HUSTON REACTION: This is a statement from House Speaker Todd Huston (R-Fishers) on Gov. Eric Holcomb's announcement today about his executive orders supporting unemployed Hoosier workers, schools and the economy (Howey Politics Indiana): “Hoosiers across this state are feeling the effects of this unprecedented health event, and Gov. Eric Holcomb is taking bold, decisive action to make sure Indiana is utilizing all available resources to help bridge the gap until the economy recovers. Cutting red tape for unemployed workers, delaying tax payments and penalties for Hoosiers and businesses, giving necessary guidance for schools, and providing flexibility to those who need social services programs are all important steps to providing relief and security."

LANANE ON CORONAVIRUS ACTIONS: Senate Democratic Leader Tim Lanane (D-Anderson) had the following response to the governor's latest update on COVID-19 response measures (Howey Politics Indiana): "I appreciate the governor updating the media and public on these latest developments in the state’s efforts to combat COVID-19. I applaud the actions taken to suspend utility disconnects, halt residential evictions and protect Hoosier’s health and incomes during these difficult times. However, I do want to relay Hoosiers' concerns about the availability of adequate tests to detect the virus and medical equipment for its treatment. I've heard much apprehension especially as we see an increase in the spread of the virus. In all, I want to encourage the governor to continue to communicate in a clear manner the state's guidance to Hoosiers on how we can defeat this growing health threat together."

HOUSE DEMS BACK HOLCOMB RESPONSE: House Democratic Leader Phil GiaQuinta (D-Fort Wayne) is pleased Governor Eric Holcomb embraced ideas from House Democrats to support Hoosiers during the COVID-19 pandemic. The governor signed executive orders that will provide economic relief for Hoosiers, small businesses and expand unemployment insurance benefits for those impacted by job loss (Howey Politics Indiana). “House Democrats were successful in their efforts to advocate for Hoosiers and get them the economic relief they will need over the coming months as we face the impacts of this virus," GiaQuinta said. “We will keep fighting for the economic security, food security and health security of every Hoosier during this uncertain and difficult time.”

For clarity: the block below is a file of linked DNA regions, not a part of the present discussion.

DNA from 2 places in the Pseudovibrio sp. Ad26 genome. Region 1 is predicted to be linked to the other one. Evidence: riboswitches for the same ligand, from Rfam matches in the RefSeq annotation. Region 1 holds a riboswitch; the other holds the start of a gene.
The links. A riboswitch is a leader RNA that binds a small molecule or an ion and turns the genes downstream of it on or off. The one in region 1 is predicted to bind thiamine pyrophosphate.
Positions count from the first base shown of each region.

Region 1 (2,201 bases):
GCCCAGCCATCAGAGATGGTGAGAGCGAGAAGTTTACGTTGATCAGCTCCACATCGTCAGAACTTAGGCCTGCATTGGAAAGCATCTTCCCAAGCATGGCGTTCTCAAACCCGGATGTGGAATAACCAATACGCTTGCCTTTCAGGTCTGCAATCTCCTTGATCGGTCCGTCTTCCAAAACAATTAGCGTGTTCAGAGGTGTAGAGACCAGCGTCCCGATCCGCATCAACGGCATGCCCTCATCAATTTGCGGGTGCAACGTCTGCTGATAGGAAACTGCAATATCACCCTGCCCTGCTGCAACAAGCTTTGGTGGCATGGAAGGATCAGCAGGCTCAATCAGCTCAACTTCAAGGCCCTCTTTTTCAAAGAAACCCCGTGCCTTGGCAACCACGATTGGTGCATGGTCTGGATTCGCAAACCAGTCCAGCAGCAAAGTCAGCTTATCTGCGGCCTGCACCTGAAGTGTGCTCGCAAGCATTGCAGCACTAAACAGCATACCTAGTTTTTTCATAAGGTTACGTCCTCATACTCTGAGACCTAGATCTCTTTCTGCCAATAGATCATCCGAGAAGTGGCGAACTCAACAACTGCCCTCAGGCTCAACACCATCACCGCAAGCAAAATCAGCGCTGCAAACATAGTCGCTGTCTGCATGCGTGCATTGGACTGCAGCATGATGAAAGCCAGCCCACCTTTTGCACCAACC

State

GOVERNOR: HOLCOMB SIGNS HAND HELD PHONE BAN - Indiana is the 22nd state, including Illinois, to prohibit drivers from holding or using a handheld mobile device while operating a moving vehicle (Carden, NWI Times). The new restriction takes effect July 1 after Republican Gov. Eric Holcomb signed House Enrolled Act 1070 into law Wednesday night. Under the law, drivers still are free to use their phones if the device is mounted on a dashboard, or otherwise operated in hands-free mode. Motorists also can hold and use a mobile device while their vehicle is stopped. But a driver with a phone in his or her hand while their vehicle is moving — regardless of whether the device is being used — can be fined up to $500, and potentially lose their driver's license for repeat violations, according to the statute. At the same time, the sponsor of the new law, state Rep. Holli Sullivan, R-Evansville, said she hopes police take a year or so to educate drivers about the new mobile device restriction using written warnings, before officers begin issuing tickets for violations.

GOVERNOR: HOLCOMB SIGNS ABORTION REMAINS BILL - A new state law requires women completing a pill-induced abortion at home to be told they can return the embryonic remains to their clinic or hospital for disposal through burial or cremation (Carden, NWI Times). Republican Gov. Eric Holcomb signed Senate Enrolled Act 299 into law Wednesday. It takes effect July 1. Under the statute, women completing a pill-induced abortion away from a clinic or hospital would be encouraged — but not required — to collect the embryonic remains and return them for what supporters consider "dignified" disposal.

GOVERNOR: DETAILS OF HOLCOMB VIRUS RESPONSE - In addition to keeping all schools closed through at least May 1 and canceling state-mandated student testing, Gov. Eric Holcomb announced Thursday numerous other policies Indiana is implementing due to the coronavirus pandemic (Carden, NWI Times). They are:

Emergency: Extending the state of emergency — which gives the governor tremendous unilateral authority to limit activities and restrict movement — for another 30 days, after his current emergency order expires April 5.

Taxes: Indiana is joining the federal government in delaying the due date for paying income taxes to July 15 from April 15. The Indiana filing deadline also is moved to July 15. There will be no penalties for paying property taxes up to 60 days after the May 11 deadline.